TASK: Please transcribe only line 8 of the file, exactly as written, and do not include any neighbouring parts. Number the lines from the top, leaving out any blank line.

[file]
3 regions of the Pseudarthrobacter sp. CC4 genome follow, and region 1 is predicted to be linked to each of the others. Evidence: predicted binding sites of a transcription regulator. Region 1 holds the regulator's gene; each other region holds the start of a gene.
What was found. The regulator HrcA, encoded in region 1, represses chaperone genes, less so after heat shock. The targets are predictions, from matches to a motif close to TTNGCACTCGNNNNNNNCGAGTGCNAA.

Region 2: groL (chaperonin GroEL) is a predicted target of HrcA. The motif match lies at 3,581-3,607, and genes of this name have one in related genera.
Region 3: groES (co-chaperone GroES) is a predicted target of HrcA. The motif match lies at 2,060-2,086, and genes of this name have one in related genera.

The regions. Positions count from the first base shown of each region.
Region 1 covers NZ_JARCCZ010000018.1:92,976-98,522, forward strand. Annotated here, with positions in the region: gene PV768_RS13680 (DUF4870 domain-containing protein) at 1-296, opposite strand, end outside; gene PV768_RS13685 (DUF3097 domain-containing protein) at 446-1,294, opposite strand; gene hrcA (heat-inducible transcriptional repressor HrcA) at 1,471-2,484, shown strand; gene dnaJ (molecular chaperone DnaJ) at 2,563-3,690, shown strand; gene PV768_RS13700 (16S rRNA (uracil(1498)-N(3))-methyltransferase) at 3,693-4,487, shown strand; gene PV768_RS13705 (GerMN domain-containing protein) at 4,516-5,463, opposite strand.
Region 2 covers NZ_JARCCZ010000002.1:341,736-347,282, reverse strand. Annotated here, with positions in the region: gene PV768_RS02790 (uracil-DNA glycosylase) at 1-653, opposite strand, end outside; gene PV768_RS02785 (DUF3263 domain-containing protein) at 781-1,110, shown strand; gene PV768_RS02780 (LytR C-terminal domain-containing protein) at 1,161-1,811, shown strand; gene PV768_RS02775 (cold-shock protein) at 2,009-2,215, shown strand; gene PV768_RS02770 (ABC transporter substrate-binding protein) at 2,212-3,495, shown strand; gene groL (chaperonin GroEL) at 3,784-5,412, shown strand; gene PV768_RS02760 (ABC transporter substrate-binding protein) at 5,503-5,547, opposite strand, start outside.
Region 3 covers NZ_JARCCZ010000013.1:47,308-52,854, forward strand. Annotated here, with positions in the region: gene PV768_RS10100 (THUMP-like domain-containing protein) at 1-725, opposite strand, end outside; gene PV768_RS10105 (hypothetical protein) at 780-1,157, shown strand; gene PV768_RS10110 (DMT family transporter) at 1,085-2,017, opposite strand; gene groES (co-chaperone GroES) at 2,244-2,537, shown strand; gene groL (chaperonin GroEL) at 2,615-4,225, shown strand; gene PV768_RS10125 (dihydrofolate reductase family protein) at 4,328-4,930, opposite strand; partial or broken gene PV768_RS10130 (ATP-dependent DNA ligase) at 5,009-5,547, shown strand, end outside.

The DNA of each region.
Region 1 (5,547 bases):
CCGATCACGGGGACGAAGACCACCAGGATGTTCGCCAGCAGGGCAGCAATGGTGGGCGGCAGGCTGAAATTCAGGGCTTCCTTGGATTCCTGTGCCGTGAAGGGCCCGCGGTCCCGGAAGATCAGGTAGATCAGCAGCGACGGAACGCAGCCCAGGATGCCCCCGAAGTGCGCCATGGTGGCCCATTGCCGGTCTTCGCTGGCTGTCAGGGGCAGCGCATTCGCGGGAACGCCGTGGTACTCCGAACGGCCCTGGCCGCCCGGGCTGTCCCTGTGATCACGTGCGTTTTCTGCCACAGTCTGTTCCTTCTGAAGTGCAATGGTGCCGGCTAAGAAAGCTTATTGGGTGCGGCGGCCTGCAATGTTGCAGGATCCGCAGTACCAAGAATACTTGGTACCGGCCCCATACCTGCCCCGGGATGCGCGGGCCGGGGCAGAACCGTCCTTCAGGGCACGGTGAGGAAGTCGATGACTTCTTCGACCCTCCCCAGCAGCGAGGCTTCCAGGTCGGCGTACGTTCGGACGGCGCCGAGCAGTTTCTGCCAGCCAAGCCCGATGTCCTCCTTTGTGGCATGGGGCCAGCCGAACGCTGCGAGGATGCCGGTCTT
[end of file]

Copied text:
Region 3 covers NZ_JARCCZ010000013.1:47,308-52,854, forward strand. Annotated here, with positions in the region: gene PV768_RS10100 (THUMP-like domain-containing protein) at 1-725, opposite strand, end outside; gene PV768_RS10105 (hypothetical protein) at 780-1,157, shown strand; gene PV768_RS10110 (DMT family transporter) at 1,085-2,017, opposite strand; gene groES (co-chaperone GroES) at 2,244-2,537, shown strand; gene groL (chaperonin GroEL) at 2,615-4,225, shown strand; gene PV768_RS10125 (dihydrofolate reductase family protein) at 4,328-4,930, opposite strand; partial or broken gene PV768_RS10130 (ATP-dependent DNA ligase) at 5,009-5,547, shown strand, end outside.